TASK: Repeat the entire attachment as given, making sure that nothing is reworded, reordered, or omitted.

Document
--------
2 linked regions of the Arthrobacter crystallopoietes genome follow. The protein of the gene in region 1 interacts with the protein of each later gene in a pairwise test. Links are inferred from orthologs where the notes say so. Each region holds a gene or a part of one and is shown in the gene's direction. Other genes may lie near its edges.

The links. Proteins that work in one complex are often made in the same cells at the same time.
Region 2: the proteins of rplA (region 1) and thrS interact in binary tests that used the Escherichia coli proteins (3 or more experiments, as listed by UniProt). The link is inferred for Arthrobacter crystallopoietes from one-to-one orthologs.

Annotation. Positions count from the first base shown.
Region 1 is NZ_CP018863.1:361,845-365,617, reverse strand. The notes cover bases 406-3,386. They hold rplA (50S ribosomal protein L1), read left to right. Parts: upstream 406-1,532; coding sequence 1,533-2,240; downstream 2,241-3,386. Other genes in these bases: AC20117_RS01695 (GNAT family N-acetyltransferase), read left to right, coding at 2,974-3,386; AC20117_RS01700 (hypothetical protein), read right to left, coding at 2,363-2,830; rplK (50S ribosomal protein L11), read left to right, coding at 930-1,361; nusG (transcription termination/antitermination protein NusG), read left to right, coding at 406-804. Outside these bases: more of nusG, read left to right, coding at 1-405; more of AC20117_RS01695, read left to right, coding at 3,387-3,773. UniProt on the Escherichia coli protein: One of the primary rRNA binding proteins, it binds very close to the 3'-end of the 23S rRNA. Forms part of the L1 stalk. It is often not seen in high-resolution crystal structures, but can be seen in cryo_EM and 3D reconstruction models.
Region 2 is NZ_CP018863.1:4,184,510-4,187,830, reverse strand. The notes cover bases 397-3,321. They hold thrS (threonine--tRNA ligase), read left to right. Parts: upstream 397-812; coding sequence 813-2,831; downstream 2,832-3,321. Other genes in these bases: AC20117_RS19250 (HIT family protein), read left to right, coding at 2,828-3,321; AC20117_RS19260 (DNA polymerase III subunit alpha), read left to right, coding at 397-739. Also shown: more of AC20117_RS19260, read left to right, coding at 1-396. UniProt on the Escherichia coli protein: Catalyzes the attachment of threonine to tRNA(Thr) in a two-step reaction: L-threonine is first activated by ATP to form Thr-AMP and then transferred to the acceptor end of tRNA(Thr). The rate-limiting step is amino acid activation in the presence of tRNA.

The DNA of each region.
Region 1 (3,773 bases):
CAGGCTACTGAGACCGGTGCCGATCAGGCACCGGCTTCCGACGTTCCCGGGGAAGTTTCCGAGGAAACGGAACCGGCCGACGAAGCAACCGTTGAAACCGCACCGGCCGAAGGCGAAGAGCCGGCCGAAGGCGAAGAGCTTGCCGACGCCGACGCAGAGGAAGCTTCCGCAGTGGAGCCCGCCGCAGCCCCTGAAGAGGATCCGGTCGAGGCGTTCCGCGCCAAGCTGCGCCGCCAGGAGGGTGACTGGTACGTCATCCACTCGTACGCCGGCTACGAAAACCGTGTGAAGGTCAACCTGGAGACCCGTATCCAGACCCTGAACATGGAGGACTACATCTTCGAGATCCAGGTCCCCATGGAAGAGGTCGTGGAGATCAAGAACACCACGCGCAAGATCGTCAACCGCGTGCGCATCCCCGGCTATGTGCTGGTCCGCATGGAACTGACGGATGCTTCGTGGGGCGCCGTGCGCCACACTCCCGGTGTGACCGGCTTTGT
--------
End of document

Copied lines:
2 linked regions of the Arthrobacter crystallopoietes genome follow. The protein of the gene in region 1 interacts with the protein of each later gene in a pairwise test. Links are inferred from orthologs where the notes say so. Each region holds a gene or a part of one and is shown in the gene's direction. Other genes may lie near its edges.

The links. Proteins that work in one complex are often made in the same cells at the same time.
Region 2: the proteins of rplA (region 1) and thrS interact in binary tests that used the Escherichia coli proteins (3 or more experiments, as listed by UniProt). The link is inferred for Arthrobacter crystallopoietes from one-to-one orthologs.

Annotation. Positions count from the first base shown.
Region 1 is NZ_CP018863.1:361,845-365,617, reverse strand. The notes cover bases 406-3,386. They hold rplA (50S ribosomal protein L1), read left to right. Parts: upstream 406-1,532; coding sequence 1,533-2,240; downstream 2,241-3,386. Other genes in these bases: AC20117_RS01695 (GNAT family N-acetyltransferase), read left to right, coding at 2,974-3,386; AC20117_RS01700 (hypothetical protein), read right to left, coding at 2,363-2,830; rplK (50S ribosomal protein L11), read left to right, coding at 930-1,361; nusG (transcription termination/antitermination protein NusG), read left to right, coding at 406-804. Outside these bases: more of nusG, read left to right, coding at 1-405; more of AC20117_RS01695, read left to right, coding at 3,387-3,773. UniProt on the Escherichia coli protein: One of the primary rRNA binding proteins, it binds very close to the 3'-end of the 23S rRNA. Forms part of the L1 stalk. It is often not seen in high-resolution crystal structures, but can be seen in cryo_EM and 3D reconstruction models.
Region 2 is NZ_CP018863.1:4,184,510-4,187,830, reverse strand. The notes cover bases 397-3,321. They hold thrS (threonine--tRNA ligase), read left to right. Parts: upstream 397-812; coding sequence 813-2,831; downstream 2,832-3,321. Other genes in these bases: AC20117_RS19250 (HIT family protein), read left to right, coding at 2,828-3,321; AC20117_RS19260 (DNA polymerase III subunit alpha), read left to right, coding at 397-739. Also shown: more of AC20117_RS19260, read left to right, coding at 1-396. UniProt on the Escherichia coli protein: Catalyzes the attachment of threonine to tRNA(Thr) in a two-step reaction: L-threonine is first activated by ATP to form Thr-AMP and then transferred to the acceptor end of tRNA(Thr). The rate-limiting step is amino acid activation in the presence of tRNA.

The DNA of each region.
Region 1 (3,773 bases):
CAGGCTACTGAGACCGGTGCCGATCAGGCACCGGCTTCCGACGTTCCCGGGGAAGTTTCCGAGGAAACGGAACCGGCCGACGAAGCAACCGTTGAAACCGCACCGGCCGAAGGCGAAGAGCCGGCCGAAGGCGAAGAGCTTGCCGACGCCGACGCAGAGGAAGCTTCCGCAGTGGAGCCCGCCGCAGCCCCTGAAGAGGATCCGGTCGAGGCGTTCCGCGCCAAGCTGCGCCGCCAGGAGGGTGACTGGTACGTCATCCACTCGTACGCCGGCTACGAAAACCGTGTGAAGGTCAACCTGGAGACCCGTATCCAGACCCTGAACATGGAGGACTACATCTTCGAGATCCAGGTCCCCATGGAAGAGGTCGTGGAGATCAAGAACACCACGCGCAAGATCGTCAACCGCGTGCGCATCCCCGGCTATGTGCTGGTCCGCATGGAACTGACGGATGCTTCGTGGGGCGCCGTGCGCCACACTCCCGGTGTGACCGGCTTTGT